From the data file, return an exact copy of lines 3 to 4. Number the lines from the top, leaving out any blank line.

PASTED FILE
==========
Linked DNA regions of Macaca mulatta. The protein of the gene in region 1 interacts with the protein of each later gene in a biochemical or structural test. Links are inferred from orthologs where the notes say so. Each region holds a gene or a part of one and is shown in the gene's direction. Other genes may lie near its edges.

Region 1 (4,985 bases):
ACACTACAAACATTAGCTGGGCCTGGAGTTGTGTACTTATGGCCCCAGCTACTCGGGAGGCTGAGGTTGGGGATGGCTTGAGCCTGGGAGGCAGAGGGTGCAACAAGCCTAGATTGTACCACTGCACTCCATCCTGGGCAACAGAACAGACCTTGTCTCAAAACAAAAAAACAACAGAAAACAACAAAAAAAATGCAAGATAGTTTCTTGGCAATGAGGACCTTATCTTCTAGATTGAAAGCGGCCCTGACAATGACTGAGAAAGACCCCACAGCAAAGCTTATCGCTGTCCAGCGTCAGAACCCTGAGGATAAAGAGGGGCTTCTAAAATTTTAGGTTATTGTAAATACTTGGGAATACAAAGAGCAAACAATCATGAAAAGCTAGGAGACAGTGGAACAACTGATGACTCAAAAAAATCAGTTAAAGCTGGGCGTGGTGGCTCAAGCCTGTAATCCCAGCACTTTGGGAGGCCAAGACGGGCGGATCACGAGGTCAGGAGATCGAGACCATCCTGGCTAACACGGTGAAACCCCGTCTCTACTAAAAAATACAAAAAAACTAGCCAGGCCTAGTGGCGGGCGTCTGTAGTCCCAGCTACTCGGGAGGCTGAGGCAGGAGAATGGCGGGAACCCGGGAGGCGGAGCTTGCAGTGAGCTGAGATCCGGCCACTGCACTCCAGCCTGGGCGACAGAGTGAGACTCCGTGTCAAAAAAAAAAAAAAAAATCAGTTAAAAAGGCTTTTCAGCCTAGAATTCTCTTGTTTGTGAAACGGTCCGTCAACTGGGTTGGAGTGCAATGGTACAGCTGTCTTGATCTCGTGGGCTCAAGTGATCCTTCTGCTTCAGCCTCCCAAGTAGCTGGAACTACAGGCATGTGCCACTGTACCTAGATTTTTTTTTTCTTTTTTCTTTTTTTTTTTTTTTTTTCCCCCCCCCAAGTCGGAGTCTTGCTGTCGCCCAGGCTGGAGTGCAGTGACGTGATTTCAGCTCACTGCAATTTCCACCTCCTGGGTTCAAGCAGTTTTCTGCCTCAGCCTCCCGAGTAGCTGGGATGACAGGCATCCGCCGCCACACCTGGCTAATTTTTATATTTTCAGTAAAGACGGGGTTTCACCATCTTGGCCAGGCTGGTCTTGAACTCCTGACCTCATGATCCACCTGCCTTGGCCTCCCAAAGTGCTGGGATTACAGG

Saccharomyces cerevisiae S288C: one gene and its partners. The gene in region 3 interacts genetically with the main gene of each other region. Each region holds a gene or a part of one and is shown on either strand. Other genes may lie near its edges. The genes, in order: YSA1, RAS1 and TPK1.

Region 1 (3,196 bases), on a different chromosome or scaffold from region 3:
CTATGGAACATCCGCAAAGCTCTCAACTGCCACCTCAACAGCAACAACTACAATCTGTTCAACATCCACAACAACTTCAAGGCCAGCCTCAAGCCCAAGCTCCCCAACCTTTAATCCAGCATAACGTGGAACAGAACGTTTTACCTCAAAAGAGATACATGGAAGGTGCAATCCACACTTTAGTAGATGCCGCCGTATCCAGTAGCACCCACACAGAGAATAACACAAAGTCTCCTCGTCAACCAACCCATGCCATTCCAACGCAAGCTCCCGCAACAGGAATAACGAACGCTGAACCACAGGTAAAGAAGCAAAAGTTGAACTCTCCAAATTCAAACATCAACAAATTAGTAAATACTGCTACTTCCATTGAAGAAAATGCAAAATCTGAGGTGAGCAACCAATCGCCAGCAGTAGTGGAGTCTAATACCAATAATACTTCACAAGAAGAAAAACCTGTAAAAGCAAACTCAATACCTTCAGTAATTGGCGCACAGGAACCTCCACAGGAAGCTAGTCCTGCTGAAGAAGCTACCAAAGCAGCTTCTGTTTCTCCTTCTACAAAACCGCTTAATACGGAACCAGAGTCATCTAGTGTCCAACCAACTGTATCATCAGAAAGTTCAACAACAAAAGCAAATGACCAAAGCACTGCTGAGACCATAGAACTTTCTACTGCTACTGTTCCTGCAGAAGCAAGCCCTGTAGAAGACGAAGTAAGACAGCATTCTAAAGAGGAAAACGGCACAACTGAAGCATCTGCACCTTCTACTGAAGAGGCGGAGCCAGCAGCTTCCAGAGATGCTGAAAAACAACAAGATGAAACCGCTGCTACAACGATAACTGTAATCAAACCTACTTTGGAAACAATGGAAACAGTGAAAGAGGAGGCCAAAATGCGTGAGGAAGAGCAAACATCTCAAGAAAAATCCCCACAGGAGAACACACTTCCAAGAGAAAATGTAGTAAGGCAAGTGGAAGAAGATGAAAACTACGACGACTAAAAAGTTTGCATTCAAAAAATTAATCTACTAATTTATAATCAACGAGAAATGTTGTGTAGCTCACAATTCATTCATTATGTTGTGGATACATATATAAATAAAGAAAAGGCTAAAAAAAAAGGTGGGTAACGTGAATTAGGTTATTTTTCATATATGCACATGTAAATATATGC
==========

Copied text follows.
ACACTACAAACATTAGCTGGGCCTGGAGTTGTGTACTTATGGCCCCAGCTACTCGGGAGGCTGAGGTTGGGGATGGCTTGAGCCTGGGAGGCAGAGGGTGCAACAAGCCTAGATTGTACCACTGCACTCCATCCTGGGCAACAGAACAGACCTTGTCTCAAAACAAAAAAACAACAGAAAACAACAAAAAAAATGCAAGATAGTTTCTTGGCAATGAGGACCTTATCTTCTAGATTGAAAGCGGCCCTGACAATGACTGAGAAAGACCCCACAGCAAAGCTTATCGCTGTCCAGCGTCAGAACCCTGAGGATAAAGAGGGGCTTCTAAAATTTTAGGTTATTGTAAATACTTGGGAATACAAAGAGCAAACAATCATGAAAAGCTAGGAGACAGTGGAACAACTGATGACTCAAAAAAATCAGTTAAAGCTGGGCGTGGTGGCTCAAGCCTGTAATCCCAGCACTTTGGGAGGCCAAGACGGGCGGATCACGAGGTCAGGAGATCGAGACCATCCTGGCTAACACGGTGAAACCCCGTCTCTACTAAAAAATACAAAAAAACTAGCCAGGCCTAGTGGCGGGCGTCTGTAGTCCCAGCTACTCGGGAGGCTGAGGCAGGAGAATGGCGGGAACCCGGGAGGCGGAGCTTGCAGTGAGCTGAGATCCGGCCACTGCACTCCAGCCTGGGCGACAGAGTGAGACTCCGTGTCAAAAAAAAAAAAAAAAATCAGTTAAAAAGGCTTTTCAGCCTAGAATTCTCTTGTTTGTGAAACGGTCCGTCAACTGGGTTGGAGTGCAATGGTACAGCTGTCTTGATCTCGTGGGCTCAAGTGATCCTTCTGCTTCAGCCTCCCAAGTAGCTGGAACTACAGGCATGTGCCACTGTACCTAGATTTTTTTTTTCTTTTTTCTTTTTTTTTTTTTTTTTTCCCCCCCCCAAGTCGGAGTCTTGCTGTCGCCCAGGCTGGAGTGCAGTGACGTGATTTCAGCTCACTGCAATTTCCACCTCCTGGGTTCAAGCAGTTTTCTGCCTCAGCCTCCCGAGTAGCTGGGATGACAGGCATCCGCCGCCACACCTGGCTAATTTTTATATTTTCAGTAAAGACGGGGTTTCACCATCTTGGCCAGGCTGGTCTTGAACTCCTGACCTCATGATCCACCTGCCTTGGCCTCCCAAAGTGCTGGGATTACAGG

Saccharomyces cerevisiae S288C: one gene and its partners. The gene in region 3 interacts genetically with the main gene of each other region. Each region holds a gene or a part of one and is shown on either strand. Other genes may lie near its edges. The genes, in order: YSA1, RAS1 and TPK1.